Thursday’s Briefing: Broadcaster Says Al Franken Sexually Assaulted Her; Students Call for the Resignation of UC Regent Accused of Sex Harrassment

Plus, the Oakland A’s pick a design team for Laney ballpark.


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Stories you shouldn’t miss for Nov. 16, 2017:

1. A Los Angeles radio broadcaster says U.S. Sen. Al Franken, D-Minn., sexually assaulted her in 2006, and she posted a photo of him grabbing her breasts while she was asleep. Leann Tweeden, who wrote about the assault for KABC, also said that Franken forcibly kissed her. At the time, Franken was not yet a U.S. senator, and the two were on a USO Tour. Franken apologized this morning but claimed that he was joking. GOP Sen. Majority Leader Mitch McConnell called for an ethics investigation of Franken.

2. Student activists called for the resignation of UC Regent Norman Pattiz, who was recorded asking actress Heather McDonald at his podcast company if he could hold her breasts, reports Nanette Asimov of the San Francisco Chronicle. Pattiz, whose term on the board of regents last until 2026, has steadfastly refused to step down, claiming he was only joking.

3. The Oakland A’s have selected a design team to develop plans for a new ballpark next to Laney College, the San Francisco Chronicle$ reports. The team includes nationally recognized sports architect HOK, as well as Snøhetta, which designed the addition to the San Francisco Museum of Modern Art. The A’s are proposing to build a new stadium on Peralta Community College District land on East 8th Avenue.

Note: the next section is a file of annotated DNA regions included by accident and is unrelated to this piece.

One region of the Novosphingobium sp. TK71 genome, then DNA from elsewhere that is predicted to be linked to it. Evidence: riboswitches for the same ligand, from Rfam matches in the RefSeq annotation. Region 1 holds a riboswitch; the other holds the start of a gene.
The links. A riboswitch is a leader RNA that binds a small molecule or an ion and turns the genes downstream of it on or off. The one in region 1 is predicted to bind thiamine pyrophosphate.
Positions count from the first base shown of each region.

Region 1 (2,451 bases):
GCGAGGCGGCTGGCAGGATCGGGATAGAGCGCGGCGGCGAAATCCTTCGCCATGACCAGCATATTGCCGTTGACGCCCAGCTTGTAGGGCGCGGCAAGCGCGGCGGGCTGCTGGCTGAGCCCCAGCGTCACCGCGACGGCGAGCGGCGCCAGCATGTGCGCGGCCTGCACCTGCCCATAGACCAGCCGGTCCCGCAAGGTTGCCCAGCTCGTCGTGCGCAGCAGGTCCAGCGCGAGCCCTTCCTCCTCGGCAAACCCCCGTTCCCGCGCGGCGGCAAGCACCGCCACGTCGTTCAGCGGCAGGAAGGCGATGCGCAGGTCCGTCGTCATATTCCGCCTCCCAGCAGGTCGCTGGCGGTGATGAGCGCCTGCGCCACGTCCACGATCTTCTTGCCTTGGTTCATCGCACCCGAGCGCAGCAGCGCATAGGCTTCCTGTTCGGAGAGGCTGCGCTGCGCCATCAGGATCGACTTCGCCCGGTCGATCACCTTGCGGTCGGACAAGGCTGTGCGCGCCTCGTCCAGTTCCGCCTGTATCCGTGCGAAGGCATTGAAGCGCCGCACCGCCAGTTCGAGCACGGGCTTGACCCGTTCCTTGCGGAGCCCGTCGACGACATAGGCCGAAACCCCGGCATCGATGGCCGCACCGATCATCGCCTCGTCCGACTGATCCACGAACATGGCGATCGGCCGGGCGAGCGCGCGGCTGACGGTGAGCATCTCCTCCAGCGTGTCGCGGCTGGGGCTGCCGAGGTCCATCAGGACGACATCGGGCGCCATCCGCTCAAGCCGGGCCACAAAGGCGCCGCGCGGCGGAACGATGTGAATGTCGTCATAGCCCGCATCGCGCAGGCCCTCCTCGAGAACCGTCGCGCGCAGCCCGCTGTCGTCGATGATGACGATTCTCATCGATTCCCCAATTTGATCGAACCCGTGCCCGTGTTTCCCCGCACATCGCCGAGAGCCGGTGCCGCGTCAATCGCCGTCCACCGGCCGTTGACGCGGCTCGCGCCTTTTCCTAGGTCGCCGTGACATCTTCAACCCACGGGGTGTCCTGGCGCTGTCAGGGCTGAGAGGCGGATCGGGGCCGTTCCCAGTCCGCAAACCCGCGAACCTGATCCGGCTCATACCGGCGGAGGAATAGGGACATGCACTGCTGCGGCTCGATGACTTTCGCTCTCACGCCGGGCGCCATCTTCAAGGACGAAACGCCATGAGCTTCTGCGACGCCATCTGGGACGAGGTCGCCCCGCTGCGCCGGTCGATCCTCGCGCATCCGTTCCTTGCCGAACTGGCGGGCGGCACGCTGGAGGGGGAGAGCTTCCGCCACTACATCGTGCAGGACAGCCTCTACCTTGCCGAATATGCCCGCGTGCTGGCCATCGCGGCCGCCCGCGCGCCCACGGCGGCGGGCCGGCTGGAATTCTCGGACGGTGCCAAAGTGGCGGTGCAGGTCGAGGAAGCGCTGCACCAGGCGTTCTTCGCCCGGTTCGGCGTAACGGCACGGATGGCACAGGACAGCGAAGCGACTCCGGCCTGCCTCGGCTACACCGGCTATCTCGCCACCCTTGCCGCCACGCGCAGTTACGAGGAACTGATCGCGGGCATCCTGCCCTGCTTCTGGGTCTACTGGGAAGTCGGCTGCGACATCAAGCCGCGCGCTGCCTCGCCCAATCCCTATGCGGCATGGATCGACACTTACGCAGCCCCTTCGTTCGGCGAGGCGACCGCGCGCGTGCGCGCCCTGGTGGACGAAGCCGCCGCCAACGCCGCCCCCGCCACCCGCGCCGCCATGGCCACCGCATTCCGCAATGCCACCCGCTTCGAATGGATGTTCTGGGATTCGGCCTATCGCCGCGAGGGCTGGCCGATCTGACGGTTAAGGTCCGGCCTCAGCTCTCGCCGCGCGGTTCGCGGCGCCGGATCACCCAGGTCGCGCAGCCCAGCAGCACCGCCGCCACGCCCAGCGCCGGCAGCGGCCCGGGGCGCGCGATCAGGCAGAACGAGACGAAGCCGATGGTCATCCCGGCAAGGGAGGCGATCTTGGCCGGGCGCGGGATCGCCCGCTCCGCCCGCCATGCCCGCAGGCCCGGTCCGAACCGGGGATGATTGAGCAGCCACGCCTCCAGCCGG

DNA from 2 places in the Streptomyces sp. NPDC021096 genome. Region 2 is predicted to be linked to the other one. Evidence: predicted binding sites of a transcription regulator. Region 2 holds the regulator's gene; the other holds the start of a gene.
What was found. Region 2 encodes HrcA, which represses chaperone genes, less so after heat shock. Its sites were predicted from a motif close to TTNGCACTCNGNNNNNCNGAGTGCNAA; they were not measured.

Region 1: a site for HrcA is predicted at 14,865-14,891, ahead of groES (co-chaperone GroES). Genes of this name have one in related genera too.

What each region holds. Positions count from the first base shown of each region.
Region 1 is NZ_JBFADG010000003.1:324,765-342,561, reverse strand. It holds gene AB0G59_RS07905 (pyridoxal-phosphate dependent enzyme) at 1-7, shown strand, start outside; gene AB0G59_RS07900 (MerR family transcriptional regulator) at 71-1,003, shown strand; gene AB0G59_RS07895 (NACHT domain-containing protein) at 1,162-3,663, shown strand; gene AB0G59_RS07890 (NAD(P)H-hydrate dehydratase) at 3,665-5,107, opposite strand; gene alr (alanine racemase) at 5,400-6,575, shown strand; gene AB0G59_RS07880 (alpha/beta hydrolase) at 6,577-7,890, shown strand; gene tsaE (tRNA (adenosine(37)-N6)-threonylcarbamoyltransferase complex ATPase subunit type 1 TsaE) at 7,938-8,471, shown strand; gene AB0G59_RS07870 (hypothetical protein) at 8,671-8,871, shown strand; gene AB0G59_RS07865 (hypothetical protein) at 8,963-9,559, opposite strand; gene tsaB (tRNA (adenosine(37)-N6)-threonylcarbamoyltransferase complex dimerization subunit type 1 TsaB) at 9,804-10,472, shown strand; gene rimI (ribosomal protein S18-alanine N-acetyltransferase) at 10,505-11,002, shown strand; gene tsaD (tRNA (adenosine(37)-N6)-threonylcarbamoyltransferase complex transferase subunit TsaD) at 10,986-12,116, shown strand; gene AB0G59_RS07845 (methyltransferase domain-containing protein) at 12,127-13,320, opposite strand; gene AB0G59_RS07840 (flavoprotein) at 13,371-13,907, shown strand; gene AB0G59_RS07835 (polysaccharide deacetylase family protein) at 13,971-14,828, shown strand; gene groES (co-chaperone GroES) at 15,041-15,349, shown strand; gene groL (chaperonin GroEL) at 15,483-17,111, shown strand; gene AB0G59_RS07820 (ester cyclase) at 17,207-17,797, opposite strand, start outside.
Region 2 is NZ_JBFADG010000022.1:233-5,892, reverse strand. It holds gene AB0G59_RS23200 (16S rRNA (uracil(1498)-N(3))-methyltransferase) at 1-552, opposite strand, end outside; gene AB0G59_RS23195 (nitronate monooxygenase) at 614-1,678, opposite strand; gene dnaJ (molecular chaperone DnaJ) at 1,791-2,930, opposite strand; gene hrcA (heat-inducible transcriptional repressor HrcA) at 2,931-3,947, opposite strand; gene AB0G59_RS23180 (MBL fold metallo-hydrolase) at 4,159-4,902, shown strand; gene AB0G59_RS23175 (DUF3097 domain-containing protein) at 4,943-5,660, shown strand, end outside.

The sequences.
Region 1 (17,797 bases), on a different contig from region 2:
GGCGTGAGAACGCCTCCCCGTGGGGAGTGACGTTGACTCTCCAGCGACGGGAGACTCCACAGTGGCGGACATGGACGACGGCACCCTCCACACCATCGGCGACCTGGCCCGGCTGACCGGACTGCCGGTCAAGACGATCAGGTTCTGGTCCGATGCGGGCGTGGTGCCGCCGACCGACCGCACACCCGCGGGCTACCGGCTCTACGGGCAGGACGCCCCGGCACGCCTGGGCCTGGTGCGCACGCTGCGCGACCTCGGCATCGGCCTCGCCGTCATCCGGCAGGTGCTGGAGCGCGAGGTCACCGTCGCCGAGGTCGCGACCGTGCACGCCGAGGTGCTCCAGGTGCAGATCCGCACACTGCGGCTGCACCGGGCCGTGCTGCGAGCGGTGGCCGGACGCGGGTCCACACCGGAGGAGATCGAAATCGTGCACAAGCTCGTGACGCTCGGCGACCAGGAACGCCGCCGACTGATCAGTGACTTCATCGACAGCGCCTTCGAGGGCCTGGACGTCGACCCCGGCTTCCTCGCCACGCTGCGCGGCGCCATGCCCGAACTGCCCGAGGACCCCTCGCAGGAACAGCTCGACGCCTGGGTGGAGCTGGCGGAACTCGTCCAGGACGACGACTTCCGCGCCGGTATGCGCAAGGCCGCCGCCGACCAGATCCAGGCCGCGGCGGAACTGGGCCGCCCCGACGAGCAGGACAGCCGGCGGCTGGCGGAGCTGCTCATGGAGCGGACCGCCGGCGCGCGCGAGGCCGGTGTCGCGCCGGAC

4. The Bay Area Air Quality Management District approved new air pollution rules that it called the strictest in the nation, reports Denis Cuff of the East Bay Times$. The new rules require that a new refinery and other polluters must reduce toxic air pollution “if emissions from a plant increase its neighbors’ cancer risk by 10 in a million or more.”

5. The Trump administration warned Berkeley, Sam Francisco, and Contra Costa County that they will lose federal Department of Justice grants because of their sanctuary policies that protect undocumented immigrants, reports Bob Egelko of the San Francisco Chronicle.

6. And the Berkeley school board voted to rename LeConte Elementary School, because the school’s namesake, Joseph LeConte, was a slave owner who helped build munitions for the Confederacy, the San Francisco Chronicle reports.

$ = news stories that may require payment to read.

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